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You could look it up

Review by Ed Quillen

Reference books – January 2001 – Colorado Central Magazine

ALTHOUGH I’M HARD TO BEAT at certain versions of Trivial Pursuit or You Don’t Know Jack, I still need to look things up frequently. Maybe it’s my age, but I prefer printed pages to computer screens, and it is my firm belief that it is impossible to own too many reference books.

Always nearby I keep The American Heritage Dictionary: Second College Edition. It has the clearest definitions, as determined by a parlor game we played once: one person reads definitions, and the others try to guess the word being defined.

This game is usually harder than it sounds, but I guess the easiest way to explain it is to try it. Remember that extra points are awarded for getting a word on its first definition. “1. n. A great crowd; throng; multitude 2. A coming, moving, or flowing together.”

Not so easy, huh? But definition three pretty much gives it away. “3 a. A large open space for the gathering or passage of crowds as in a railroad station. b. A broad thoroughfare.” The word “concourse” isn’t so easy to get from the first definition is it? And that’s from the dictionary we always found to work best.

If I need more about a word, there’s the Random House Unabridged and the compact (you need a magnifying glass) two-volume edition of the Oxford English Dictionary. We also keep Encyclop√¶dia Britannica and the Hammond World Atlas at hand.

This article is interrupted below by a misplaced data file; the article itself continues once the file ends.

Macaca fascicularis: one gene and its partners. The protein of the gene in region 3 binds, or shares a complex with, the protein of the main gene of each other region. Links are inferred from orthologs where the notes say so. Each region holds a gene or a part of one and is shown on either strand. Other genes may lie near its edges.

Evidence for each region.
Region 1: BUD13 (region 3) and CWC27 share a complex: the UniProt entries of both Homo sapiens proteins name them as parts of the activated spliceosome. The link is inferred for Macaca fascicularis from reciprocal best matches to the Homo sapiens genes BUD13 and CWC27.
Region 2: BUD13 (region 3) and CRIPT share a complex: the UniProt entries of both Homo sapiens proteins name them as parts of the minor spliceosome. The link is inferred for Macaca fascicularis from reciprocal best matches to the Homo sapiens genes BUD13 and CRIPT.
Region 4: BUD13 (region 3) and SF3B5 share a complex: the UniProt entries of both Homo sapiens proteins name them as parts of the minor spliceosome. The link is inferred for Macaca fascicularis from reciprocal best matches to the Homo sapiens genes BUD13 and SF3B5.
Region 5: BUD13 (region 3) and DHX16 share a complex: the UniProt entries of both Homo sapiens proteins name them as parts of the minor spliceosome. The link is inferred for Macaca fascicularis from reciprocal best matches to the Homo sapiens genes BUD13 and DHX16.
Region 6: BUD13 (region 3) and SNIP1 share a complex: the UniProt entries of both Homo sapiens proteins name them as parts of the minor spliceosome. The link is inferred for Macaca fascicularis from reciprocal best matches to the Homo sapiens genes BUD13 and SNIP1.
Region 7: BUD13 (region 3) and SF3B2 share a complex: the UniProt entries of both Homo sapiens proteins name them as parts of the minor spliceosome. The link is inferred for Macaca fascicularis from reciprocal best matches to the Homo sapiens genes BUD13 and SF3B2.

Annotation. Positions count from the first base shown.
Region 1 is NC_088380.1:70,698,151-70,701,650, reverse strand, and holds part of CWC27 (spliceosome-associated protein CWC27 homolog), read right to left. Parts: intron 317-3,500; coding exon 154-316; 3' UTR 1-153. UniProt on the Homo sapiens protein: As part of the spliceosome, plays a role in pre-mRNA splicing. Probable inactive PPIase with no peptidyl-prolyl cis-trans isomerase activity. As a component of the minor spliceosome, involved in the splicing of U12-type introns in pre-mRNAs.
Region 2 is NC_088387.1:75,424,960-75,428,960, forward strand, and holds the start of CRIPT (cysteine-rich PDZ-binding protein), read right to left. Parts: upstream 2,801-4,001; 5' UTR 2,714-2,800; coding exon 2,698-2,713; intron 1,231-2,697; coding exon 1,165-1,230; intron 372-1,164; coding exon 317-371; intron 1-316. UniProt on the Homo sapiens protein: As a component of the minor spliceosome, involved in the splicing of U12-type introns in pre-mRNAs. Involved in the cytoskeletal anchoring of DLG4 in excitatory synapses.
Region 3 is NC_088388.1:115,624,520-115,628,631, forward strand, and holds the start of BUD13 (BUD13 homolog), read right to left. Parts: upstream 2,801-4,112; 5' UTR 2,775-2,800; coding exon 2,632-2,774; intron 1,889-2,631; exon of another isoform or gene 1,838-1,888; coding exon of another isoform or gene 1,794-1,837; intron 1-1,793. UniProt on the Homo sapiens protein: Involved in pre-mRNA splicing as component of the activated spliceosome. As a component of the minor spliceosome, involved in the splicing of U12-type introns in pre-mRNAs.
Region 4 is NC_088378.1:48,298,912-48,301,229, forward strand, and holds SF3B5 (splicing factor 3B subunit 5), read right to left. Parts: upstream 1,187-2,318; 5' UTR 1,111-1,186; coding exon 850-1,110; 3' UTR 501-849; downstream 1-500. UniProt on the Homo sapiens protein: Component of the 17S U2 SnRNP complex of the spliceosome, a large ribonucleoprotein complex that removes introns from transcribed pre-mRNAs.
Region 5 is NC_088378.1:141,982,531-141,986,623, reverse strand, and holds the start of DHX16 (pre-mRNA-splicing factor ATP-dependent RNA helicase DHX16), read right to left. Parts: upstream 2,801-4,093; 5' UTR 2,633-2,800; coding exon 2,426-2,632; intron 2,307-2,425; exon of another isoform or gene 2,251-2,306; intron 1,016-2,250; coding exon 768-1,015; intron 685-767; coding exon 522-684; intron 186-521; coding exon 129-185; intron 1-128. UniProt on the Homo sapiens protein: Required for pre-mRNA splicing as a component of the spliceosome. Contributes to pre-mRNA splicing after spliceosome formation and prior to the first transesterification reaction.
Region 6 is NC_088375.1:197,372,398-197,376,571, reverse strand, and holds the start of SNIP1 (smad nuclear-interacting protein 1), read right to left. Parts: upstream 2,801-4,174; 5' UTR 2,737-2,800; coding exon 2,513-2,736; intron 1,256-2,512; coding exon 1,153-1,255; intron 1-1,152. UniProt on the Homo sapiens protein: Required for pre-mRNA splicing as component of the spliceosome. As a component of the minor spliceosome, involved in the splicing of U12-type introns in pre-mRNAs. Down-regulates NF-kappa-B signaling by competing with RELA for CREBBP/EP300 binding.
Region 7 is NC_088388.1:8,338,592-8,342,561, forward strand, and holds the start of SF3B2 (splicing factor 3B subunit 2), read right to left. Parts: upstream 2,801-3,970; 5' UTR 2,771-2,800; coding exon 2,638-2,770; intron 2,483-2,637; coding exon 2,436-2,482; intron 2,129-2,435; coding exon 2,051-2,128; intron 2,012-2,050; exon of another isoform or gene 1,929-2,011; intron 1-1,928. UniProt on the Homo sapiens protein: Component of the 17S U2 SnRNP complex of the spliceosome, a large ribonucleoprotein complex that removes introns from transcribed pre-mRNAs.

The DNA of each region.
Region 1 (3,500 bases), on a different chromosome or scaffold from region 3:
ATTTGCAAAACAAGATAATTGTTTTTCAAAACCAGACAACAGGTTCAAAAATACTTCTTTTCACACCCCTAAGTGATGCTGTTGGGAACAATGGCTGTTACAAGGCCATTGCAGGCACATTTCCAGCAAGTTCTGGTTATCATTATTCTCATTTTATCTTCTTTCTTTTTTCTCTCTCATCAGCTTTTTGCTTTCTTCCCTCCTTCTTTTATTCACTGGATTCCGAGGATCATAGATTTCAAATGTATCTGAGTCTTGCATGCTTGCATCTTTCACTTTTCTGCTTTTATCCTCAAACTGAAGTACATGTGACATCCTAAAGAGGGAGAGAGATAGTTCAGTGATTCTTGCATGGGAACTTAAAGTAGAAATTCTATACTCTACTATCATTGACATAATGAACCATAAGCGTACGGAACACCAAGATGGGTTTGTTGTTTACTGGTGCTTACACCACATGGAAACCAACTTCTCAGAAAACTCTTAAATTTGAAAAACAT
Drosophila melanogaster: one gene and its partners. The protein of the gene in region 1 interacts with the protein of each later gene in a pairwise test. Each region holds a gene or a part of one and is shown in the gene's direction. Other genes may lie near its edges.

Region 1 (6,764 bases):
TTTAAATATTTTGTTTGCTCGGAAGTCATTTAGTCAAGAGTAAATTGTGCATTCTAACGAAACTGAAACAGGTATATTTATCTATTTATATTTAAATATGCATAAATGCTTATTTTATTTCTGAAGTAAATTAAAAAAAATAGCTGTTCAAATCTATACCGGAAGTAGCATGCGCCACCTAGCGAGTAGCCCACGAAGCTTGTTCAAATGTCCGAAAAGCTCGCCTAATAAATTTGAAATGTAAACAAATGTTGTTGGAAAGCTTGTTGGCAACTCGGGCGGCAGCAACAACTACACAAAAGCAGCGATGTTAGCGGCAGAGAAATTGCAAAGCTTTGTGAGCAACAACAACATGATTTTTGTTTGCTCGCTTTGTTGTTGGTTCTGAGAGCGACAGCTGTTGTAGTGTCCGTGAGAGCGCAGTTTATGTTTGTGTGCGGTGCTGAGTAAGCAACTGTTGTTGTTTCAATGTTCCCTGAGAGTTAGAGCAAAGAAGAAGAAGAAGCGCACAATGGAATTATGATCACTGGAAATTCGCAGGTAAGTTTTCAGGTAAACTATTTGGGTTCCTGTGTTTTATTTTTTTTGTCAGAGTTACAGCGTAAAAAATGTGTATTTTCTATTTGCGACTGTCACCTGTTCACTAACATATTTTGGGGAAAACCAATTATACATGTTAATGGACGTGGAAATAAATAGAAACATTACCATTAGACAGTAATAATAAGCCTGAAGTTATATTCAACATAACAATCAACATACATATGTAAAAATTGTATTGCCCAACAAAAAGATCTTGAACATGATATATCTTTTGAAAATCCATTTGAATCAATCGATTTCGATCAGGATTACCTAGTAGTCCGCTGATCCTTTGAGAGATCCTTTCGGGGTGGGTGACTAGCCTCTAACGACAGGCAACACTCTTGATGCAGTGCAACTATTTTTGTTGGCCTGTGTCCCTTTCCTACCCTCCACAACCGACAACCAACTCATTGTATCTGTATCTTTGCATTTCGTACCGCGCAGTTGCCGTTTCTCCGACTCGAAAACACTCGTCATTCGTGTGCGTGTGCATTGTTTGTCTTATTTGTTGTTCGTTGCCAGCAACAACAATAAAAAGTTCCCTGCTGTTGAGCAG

For general information, the first place I turn is the current edition of The World Almanac. It’s got more than 1,000 pages with a useful index and maps, and it’s only $10.95.

If it’s not in the Almanac, I turn to the Statistical Abstract of the United States. It’s published annually by the U.S. Department of Commerce, although the schedule seems to vary — 2000 is almost over, and the 1999 edition is still the most current. It’s got every demographic statistic you can imagine, along with agricultural and economic information, and it costs about $40. Your can get it directly from the government publications outlet in Pueblo, but it costs the same (or even less) if you order it from a local bookstore, and the local bookstore will make a little money in that case.

In general, the Statistical Abstract numbers go back only to 1970. For detailed information before that, there’s the two-volume Historical Statistics of the United States: Colonial Times to 1970. It used to be published by the Government Printing Office, but during the Reagan years, the book got privatized. The government sold it for about $50, and now it’s well over $100, making it rather pricey for private use. If your library doesn’t have it, complain until it does — how else are you going to know the wholesale price of nails in Kansas City in 1860? (Back when we wrote Westerns, we did need to know such things — or at least we thought we did, although it strikes us that a lot of writers of historical fiction usually get it wrong.)

For quotations, of course there’s Bartlett. But if you need something interesting (i.e., “the government of the United States is not in any sense founded on the Christian Religion,” from John Adams, second president of the United States), the best source is The Great Quotations, compiled by George Seldes.